Reassigned reference still has limited lifetime?

Considering the following code:

fn main() {

    let y = 6;
    let mut r;
    
    {
        let x = 5;
        r = &x;
        println!("r in scope: {}", r);
        r = &y;
    }
    println!("r: {}", r);
}

We can see that at the end of block r doesn’t hold reference to x, since it was unconditionally reassigned. Although, this code doesn’t compile, since r has to live no longer then x. Is this intentional?

Yes. x lives only within its scope and by definition can’t live any longer than that.

Everything borrowed from x in any way, no matter how weirdly or indirectly, has to be as limited as x itself.

Once you borrow something, there’s no direct way to extend lifetime of that borrow. You can either change the program to create a longer lifetime (e.g. create an object earlier, in outer scope), or create a copy (.clone() or derive Copy).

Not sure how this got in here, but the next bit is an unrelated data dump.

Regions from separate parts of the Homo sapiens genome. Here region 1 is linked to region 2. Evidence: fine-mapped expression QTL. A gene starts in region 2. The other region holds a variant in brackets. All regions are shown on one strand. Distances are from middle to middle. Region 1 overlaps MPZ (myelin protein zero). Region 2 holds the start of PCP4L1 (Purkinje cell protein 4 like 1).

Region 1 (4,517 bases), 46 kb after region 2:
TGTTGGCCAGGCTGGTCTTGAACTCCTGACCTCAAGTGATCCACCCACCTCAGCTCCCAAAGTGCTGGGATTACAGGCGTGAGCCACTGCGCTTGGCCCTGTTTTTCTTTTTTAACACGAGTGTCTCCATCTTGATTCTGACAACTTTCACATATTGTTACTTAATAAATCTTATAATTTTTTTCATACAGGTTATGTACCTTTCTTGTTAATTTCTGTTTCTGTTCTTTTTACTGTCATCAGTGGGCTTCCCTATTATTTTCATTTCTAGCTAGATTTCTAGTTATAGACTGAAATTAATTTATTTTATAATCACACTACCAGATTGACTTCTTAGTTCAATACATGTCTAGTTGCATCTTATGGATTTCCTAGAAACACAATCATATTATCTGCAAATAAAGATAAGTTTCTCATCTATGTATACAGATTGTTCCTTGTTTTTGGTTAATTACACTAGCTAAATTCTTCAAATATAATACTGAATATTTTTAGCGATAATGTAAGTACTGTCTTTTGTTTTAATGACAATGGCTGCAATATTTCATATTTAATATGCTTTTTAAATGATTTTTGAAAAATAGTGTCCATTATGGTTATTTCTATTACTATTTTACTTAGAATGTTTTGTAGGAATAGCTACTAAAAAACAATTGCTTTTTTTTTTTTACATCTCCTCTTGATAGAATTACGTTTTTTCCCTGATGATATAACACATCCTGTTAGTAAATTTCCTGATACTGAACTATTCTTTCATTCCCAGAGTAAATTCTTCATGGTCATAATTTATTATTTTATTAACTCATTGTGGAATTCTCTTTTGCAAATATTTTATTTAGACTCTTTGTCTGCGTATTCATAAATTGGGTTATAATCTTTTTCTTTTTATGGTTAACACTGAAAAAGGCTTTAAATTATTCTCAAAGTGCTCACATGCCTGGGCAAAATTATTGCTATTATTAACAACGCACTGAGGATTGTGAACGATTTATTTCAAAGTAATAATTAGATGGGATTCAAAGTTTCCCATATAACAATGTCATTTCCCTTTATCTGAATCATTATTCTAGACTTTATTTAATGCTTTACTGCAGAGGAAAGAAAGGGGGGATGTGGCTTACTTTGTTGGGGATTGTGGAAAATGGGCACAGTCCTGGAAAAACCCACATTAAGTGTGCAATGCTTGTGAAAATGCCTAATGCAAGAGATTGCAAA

The question is, why the lifetime is still limited when borrow is released? As you can see, x is not referenced in any way, directly or indirectly, after the block, but compiler ignores this fact.

With non-lexical lifetimes enabled the compiler is able to reason about lifetime in dimension of time, rather than scopes, so this works in nightly:

#![feature(nll)]

fn main() {

    let y = 6;
    let mut r;
    
    {
        let x = 5;
        r = &x;
        println!("r in scope: {}", r);
        r = &y;
    }
    println!("r: {}", r);
}
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